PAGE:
Monday, January 30, 2006

What a Disappointment

I wanted to try reading an older kids' book by Tim Wynne-Jones because I loved his Zoom picture books. (See my November 25, 2005 post.) I stumbled upon The Boy in the Burning House, and what can I say? Not much except that I found the plot jumbled and the writing flat.

I wish I could find a better way to describe what I mean by flat writing.

As usual, if you do an Internet search on The Boy in the Burning House, you'll find that a lot of people liked it.

Late as Usual

About a month ago, a number of people blogged about Far From Narnia an article about Philip Pullman in the Dec. 26/Jan. 2 issue of The New Yorker. Well, I finally got around to reading it. Lucky you, I'm going to share a couple of interesting parts relating to stories

First off, though, I'd like to point out that journalists writing about Philip Pullman just can't seem to get past the fact that he's an atheist. Yes, it's pertinent because religion plays a part in his most famous works, the trilogy known as His Dark Materials. Still, articles about him have become just a little bit predictable.

On the subject of his religious belief, he is quoted by Laura Miller, the article's author, as saying "...we can learn what's good and what's bad, what's generous and unselfish, what's cruel and mean, from fiction..."

I think by "fiction" he means stories. My impression from the article is that Pullman holds the idea of story in very high regard. He refers to himself as "the servant of the story." When The Golden Compass won the Carnegie Medal, he said in his acceptance speech, "In adult literary fiction, stories are there on sufferance. Other things are felt to be more important: technique, style, literary knowingness..."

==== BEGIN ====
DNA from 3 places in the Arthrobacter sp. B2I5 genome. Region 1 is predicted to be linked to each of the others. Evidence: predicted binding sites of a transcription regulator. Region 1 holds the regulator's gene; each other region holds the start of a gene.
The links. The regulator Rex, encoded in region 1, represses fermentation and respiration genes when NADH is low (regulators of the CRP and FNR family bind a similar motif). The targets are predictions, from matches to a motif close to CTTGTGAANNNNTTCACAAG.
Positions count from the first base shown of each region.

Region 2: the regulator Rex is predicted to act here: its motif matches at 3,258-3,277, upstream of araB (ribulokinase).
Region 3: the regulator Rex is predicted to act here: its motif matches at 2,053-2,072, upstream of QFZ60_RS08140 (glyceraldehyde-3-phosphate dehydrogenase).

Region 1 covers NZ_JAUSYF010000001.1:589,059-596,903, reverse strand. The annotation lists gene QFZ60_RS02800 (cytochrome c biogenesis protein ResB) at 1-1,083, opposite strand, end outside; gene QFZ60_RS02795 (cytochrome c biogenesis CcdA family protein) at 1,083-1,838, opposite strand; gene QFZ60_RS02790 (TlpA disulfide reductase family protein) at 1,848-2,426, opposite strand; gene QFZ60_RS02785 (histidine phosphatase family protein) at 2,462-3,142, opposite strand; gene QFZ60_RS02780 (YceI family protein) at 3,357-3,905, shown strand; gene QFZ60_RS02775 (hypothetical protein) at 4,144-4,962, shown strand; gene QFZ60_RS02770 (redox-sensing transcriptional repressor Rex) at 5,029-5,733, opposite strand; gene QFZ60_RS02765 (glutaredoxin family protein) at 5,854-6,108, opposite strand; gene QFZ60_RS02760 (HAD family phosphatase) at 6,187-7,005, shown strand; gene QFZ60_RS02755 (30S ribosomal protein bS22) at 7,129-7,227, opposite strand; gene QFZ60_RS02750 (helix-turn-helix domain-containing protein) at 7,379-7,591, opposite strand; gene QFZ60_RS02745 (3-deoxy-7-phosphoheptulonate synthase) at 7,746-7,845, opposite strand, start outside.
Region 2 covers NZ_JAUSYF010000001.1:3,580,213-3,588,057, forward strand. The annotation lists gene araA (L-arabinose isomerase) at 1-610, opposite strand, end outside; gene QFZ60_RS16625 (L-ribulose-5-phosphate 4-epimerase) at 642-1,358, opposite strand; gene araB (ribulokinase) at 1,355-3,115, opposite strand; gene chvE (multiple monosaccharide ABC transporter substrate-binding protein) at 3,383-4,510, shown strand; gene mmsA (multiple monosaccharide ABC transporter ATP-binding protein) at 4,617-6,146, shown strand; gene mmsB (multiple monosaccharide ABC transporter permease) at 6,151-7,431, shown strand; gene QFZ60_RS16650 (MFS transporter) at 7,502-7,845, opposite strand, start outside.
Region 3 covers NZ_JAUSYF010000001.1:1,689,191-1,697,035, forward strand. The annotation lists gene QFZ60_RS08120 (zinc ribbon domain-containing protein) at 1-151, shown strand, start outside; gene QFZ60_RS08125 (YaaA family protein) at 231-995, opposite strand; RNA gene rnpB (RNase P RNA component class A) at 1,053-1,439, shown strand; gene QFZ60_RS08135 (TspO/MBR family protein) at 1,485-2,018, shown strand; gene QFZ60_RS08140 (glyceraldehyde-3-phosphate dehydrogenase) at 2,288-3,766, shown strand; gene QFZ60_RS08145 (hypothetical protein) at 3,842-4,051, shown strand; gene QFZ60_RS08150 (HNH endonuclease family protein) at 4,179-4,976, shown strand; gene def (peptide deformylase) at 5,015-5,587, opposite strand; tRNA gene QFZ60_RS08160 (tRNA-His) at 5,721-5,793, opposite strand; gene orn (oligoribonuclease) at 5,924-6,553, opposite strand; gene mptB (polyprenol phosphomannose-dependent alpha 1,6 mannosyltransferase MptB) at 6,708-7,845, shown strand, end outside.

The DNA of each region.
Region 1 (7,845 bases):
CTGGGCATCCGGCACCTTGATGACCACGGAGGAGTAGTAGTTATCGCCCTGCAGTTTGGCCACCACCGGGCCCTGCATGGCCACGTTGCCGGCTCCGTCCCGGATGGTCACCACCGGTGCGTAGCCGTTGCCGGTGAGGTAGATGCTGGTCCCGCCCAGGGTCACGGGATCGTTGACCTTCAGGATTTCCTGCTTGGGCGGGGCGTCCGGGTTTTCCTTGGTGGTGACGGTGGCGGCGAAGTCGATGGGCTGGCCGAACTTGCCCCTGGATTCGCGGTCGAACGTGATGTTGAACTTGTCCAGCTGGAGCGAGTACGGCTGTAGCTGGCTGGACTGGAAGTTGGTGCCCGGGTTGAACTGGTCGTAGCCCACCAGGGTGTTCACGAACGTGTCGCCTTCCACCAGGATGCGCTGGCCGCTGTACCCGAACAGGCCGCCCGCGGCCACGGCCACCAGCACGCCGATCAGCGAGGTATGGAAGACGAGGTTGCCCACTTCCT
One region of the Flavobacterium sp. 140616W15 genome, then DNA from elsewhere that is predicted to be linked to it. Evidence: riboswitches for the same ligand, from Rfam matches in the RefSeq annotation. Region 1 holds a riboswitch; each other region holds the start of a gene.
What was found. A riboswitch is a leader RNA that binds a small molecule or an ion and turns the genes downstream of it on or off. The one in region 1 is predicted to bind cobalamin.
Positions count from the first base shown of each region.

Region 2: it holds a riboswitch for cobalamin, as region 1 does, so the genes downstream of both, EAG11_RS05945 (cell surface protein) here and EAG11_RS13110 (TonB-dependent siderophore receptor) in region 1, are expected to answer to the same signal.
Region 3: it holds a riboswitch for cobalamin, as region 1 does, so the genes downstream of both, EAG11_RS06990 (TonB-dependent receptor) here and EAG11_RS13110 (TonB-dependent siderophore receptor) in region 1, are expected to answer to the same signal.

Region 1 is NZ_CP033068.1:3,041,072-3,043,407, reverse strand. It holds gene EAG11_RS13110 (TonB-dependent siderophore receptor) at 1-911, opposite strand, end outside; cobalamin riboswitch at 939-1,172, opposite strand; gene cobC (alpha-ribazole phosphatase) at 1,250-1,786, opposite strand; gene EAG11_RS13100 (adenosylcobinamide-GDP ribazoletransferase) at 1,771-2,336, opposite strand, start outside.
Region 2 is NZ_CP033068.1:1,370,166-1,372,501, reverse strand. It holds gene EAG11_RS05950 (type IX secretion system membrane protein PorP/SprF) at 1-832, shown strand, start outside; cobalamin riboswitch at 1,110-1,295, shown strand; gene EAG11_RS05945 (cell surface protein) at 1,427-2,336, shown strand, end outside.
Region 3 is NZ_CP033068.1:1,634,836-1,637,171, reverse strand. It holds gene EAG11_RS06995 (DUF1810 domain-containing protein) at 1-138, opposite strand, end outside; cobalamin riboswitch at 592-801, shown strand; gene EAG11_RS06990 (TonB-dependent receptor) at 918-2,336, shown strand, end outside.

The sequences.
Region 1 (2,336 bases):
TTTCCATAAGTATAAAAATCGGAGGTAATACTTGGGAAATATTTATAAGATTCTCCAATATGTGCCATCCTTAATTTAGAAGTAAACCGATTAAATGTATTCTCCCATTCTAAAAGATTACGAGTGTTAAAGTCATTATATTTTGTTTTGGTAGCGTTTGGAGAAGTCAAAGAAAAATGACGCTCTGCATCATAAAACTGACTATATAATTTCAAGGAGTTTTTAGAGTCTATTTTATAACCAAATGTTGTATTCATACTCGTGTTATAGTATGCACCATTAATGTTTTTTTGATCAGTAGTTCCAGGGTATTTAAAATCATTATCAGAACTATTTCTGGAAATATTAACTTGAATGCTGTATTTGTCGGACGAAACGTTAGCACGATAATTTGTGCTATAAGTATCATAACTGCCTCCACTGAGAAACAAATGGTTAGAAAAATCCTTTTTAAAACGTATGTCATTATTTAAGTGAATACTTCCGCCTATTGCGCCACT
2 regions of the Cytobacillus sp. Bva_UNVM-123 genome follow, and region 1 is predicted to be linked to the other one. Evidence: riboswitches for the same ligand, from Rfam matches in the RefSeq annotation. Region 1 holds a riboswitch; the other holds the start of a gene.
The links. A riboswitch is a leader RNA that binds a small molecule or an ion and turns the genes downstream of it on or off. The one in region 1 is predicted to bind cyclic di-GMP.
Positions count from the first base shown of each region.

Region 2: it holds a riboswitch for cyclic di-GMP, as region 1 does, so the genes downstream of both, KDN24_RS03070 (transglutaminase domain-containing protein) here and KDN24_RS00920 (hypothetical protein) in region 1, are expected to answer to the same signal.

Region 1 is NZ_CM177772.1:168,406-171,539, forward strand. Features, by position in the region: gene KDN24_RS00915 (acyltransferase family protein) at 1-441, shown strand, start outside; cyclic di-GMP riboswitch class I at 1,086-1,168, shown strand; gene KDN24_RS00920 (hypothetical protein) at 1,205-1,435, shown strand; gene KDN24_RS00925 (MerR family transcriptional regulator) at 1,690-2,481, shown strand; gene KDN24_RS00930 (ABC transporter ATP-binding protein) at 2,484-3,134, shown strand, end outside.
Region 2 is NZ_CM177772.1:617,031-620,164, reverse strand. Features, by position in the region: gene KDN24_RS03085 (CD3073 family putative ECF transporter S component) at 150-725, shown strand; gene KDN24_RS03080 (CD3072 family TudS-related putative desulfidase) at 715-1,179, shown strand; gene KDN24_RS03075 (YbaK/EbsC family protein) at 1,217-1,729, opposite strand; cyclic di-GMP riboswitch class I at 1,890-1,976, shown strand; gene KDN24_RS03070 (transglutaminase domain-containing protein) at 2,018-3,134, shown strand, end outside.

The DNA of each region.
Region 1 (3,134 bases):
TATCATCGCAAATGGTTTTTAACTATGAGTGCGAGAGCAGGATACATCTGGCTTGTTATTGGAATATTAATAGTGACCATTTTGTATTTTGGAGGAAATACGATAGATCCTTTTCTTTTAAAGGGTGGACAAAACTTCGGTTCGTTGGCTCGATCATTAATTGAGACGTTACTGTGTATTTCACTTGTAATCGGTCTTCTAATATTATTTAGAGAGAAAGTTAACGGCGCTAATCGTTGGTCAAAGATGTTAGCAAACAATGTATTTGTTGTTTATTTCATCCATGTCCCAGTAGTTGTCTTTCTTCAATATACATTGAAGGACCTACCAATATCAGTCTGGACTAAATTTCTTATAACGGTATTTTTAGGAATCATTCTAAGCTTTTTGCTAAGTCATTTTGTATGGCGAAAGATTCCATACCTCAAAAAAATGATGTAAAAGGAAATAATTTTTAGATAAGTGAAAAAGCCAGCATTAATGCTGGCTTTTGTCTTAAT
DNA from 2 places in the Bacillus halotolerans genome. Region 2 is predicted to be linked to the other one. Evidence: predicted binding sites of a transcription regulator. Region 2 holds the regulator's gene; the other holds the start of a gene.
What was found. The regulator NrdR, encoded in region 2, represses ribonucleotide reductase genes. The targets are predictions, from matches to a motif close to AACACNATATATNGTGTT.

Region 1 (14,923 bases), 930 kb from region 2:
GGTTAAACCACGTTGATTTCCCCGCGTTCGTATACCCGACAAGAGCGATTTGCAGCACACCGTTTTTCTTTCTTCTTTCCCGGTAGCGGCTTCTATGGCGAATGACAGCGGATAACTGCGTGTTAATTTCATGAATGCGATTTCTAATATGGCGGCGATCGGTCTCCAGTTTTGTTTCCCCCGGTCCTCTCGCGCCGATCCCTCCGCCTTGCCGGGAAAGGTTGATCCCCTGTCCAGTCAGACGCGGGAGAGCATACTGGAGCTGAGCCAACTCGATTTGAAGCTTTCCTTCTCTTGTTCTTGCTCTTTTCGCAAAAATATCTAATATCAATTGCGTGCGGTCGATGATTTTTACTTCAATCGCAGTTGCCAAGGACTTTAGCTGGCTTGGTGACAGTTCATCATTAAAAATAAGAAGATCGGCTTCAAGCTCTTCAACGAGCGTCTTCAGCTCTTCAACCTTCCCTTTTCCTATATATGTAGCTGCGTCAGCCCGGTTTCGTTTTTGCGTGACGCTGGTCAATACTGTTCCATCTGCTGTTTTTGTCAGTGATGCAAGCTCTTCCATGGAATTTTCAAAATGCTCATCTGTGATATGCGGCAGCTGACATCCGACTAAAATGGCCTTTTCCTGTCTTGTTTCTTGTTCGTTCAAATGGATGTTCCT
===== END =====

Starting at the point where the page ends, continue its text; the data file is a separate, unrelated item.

I think there are probably many contemporary readers who would agree with him there.

He also said, "We need stories so much that we're even willing to read bad books to get them..."

Pullman is also described as "a partisan of the third-person omniscient narrator"--the classic way to tell a story. The storyteller doesn't enter into the story himself, the reader forgets he's there.

So all this talk about stories is what interested me most in the article.

However, there was one last bit that I'm sure grabbed other readers. Pullman has become quite well-known for disliking Narnia. What he really comes across as disliking in this article is Tolkien's Lord of the Rings series.

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